Women’s History Month: Malala Yousafzai impacts education for the better

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Women’s History Month: Malala Yousafzai impacts education for the better

Miss Malala Yousafzai makes a presentation at the Women of the World event where she talked about gender inequality and the change required to help females.

Miss Malala Yousafzai makes a presentation at the Women of the World event where she talked about gender inequality and the change required to help females.

IMAGE / Wikimedia Commons

Miss Malala Yousafzai makes a presentation at the Women of the World event where she talked about gender inequality and the change required to help females.

IMAGE / Wikimedia Commons

IMAGE / Wikimedia Commons

Miss Malala Yousafzai makes a presentation at the Women of the World event where she talked about gender inequality and the change required to help females.

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This is part four of a five-part series.

Inspiring people across the world, Malala Yousafzai impacted educational opportunities for girls by telling her heroic story.

Yousafzai was born in Mingora, Pakistan, July 12, 1997.

In Pakistan, it isn’t socially acceptable to have a girl instead of a boy, as girls are seen more as a liability.

But her father, Mr. Ziauddin Yousafzai, was more than glad to give his daughter the best life he could.

Ziauddin was a teacher for a girls’ school in their village, which he took Yousafzai to.

But the school was closed down due to the rising power of the Taliban, an Islamic political group.

The Taliban banned luxuries like owning a television, playing music, and girls going to school. These bans were enforced with cruel punishments.

Yousafzai was only 12 years old when she spoke out publicly for her right to an education.

Her public resistance of the Taliban led to the group targeting her as a dangerous influence.

Mr. Ed Councilor, history teacher, said if citizens don’t speak out against the evil in the world, it will only thrive.

IMAGE / White House Archives
Miss Malia Obama (l to r), former First Lady Michelle Obama, Miss Malala Yousafzai, and former President Barack Obama meet in the Oval Office to discuss Yousafzai’s efforts to inspire girls to get an education.

“If people do not stand up for the injustices of the world they will only continue to grow,” Councilor said. “If we, as a society, do not stand up to them, then eventually the injustices will overtake all of our lives and there will be no one left to stand up for us.”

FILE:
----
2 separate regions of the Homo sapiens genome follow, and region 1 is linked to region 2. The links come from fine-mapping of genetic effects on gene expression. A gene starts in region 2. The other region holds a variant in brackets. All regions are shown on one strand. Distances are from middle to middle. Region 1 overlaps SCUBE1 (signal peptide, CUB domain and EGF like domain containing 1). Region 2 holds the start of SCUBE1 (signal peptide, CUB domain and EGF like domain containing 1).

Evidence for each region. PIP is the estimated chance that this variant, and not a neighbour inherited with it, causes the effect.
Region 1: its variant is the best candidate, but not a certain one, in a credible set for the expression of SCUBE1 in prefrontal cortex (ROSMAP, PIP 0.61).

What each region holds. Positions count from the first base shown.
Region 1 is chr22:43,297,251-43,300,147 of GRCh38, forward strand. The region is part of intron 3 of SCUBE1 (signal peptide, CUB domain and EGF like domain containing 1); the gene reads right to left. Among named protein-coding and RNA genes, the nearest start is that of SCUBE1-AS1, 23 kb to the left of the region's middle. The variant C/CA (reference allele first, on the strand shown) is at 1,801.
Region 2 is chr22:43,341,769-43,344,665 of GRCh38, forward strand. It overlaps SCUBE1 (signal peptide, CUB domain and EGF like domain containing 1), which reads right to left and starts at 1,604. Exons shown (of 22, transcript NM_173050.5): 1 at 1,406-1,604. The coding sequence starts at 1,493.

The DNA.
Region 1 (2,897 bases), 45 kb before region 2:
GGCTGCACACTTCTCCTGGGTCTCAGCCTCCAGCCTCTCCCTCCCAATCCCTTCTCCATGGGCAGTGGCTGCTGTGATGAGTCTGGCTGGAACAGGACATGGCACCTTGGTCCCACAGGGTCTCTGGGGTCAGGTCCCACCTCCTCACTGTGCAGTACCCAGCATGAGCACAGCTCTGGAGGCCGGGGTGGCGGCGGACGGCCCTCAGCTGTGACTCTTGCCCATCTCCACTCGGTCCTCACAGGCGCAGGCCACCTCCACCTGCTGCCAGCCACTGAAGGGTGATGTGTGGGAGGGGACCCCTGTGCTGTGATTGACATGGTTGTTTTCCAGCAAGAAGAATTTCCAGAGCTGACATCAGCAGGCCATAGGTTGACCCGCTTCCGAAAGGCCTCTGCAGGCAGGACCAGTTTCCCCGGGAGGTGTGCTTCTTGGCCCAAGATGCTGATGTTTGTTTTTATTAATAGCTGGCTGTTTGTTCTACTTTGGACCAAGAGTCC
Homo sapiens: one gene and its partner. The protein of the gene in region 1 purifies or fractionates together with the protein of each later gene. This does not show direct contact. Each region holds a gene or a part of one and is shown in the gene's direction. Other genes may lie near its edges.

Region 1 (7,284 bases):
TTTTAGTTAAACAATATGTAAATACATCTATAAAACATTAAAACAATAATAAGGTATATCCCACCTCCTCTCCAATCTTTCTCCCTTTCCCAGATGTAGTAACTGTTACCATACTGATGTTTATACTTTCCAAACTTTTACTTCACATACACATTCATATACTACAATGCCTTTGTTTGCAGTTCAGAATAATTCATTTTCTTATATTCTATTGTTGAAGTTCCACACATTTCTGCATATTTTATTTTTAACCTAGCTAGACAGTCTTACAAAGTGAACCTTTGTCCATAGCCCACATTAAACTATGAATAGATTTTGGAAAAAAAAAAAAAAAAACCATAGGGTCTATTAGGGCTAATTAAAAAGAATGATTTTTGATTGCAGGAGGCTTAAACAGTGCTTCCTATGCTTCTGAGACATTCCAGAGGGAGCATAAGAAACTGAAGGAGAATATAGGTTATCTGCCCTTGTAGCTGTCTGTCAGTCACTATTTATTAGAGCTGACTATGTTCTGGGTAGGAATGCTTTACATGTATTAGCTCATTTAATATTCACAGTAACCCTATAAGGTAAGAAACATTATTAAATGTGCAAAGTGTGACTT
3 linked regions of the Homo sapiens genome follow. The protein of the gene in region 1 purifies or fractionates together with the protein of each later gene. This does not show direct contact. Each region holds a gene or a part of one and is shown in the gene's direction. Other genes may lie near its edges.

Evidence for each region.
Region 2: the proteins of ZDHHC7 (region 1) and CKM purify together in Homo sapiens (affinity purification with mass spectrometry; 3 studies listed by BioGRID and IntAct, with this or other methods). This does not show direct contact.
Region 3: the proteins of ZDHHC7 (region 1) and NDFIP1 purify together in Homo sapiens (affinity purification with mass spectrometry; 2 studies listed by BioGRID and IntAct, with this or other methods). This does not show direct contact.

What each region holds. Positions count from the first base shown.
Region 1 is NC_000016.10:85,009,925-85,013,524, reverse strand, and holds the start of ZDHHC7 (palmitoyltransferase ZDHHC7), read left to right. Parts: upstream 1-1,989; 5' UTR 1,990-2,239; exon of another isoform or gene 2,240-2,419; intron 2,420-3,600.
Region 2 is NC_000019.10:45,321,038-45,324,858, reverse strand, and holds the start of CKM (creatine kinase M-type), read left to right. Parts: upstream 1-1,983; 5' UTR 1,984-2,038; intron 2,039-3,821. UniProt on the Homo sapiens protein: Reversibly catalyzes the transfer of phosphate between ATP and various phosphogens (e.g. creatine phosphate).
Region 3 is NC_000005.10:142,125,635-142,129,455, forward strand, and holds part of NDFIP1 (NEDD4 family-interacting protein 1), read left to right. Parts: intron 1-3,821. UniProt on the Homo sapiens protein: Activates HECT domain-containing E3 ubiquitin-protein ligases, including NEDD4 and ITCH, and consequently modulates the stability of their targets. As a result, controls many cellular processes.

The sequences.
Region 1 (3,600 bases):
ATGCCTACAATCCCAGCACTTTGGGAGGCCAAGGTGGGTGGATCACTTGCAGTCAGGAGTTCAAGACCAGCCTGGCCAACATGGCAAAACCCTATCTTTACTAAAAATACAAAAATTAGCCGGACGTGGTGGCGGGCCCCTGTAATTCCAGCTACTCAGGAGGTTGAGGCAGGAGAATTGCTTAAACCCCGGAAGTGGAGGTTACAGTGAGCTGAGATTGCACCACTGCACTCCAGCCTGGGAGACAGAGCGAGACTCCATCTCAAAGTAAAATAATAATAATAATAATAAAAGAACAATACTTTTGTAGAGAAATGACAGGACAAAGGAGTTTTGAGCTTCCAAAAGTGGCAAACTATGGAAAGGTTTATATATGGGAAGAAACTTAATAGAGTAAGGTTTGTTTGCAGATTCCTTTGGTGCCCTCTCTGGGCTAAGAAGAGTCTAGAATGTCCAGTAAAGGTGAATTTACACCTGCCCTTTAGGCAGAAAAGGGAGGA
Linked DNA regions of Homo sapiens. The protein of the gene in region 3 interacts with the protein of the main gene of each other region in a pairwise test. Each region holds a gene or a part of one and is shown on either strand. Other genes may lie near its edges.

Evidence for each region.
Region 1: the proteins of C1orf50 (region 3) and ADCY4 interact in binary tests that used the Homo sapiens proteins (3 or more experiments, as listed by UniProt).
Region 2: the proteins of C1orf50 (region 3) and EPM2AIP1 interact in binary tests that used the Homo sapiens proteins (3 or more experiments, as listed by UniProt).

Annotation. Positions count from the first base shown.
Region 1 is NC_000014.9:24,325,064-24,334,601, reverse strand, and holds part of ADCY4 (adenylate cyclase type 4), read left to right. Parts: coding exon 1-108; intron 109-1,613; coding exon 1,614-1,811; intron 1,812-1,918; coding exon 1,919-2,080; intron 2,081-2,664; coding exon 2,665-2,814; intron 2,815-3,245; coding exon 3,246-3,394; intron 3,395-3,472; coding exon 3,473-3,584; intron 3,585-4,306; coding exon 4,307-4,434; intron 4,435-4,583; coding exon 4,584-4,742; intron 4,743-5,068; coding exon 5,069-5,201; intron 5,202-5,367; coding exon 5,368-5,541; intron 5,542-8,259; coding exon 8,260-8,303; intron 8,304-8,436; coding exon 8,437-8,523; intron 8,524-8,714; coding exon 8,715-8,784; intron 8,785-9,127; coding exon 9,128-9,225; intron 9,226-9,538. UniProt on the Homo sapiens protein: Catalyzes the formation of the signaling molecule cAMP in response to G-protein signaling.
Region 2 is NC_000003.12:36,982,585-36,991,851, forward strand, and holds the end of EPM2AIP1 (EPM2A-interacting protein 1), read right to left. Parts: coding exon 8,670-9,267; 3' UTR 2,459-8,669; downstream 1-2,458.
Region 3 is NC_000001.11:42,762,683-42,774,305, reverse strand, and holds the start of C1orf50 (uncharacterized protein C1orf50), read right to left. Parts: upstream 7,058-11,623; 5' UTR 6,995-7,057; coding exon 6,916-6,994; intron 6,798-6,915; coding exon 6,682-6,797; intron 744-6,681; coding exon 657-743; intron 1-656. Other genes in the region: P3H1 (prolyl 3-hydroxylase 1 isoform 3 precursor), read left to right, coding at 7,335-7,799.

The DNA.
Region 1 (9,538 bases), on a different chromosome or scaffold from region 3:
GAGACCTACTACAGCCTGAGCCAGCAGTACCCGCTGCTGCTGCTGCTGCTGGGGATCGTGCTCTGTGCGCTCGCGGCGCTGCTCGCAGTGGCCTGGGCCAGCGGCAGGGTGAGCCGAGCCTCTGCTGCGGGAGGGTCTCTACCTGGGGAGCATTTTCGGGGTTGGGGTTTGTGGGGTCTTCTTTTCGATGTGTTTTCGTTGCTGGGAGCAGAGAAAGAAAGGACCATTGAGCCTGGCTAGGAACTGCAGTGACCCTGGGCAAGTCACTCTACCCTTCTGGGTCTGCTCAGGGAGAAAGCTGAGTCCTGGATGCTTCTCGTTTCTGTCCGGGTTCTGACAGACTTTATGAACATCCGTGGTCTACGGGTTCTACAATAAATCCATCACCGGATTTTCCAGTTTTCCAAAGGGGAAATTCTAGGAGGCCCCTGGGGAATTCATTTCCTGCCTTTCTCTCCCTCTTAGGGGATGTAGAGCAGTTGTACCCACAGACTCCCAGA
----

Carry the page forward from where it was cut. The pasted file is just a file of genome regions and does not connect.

On Oct. 9, 2012, Yousafzai was on her way from school when a masked gunman from the Taliban boarded her school bus.

The masked man shot Yousafzai in the left side of her head, leaving her for dead.

After the incident, she was rushed to a hospital in Birmingham, England.

What Yousafzai didn’t know during her hospital stay was that news agencies were reporting her story about standing up against the discrimination in Pakistan.

She woke up 10 days later and continued her road to recovery.

Yousafzai was then left with a choice: choose to use her story to fight for every girl across the globe or leave her story behind to lead a quiet life.

She chose the former.

IMAGE / Wikimedia Commons
Miss Malala Yousafzai has used her platform to inspire girls across the globe to fight for their right to an education.

With the help of her father, Yousafzai established the Malala Fund, a charity that gives girls the opportunity to go to school.

Because of her work and dedication to women’s educational rights,  Yousafzai received the Nobel Peace Prize in December 2014. She is the youngest recipient of the award.

Yousafzai continues to fight for equality by traveling across the globe to meet with girls who face poverty, war, child marriage, and gender discrimination. She wants every story to be heard.

Discrimination can ruin people in many ways, according to Councilor.

“Discrimination robs us of a person’s gifts, talents, and abilities,” Councilor said. “It is the gifts and talents of many different races, beliefs, and cultures that have made America.”

Yousafzai believes there is still work that needs to be done and encourages people to fight for education and equality.

Councilor believes everyone deserves a right to an education as it helps a country grow.

“Every time society prevents a person from getting an education, society weakens itself. Every person is born with special gifts and talents,” Councilor said. “When society discriminates against a single person, gender, or race, we, as a society, lose those talents or gifts.”

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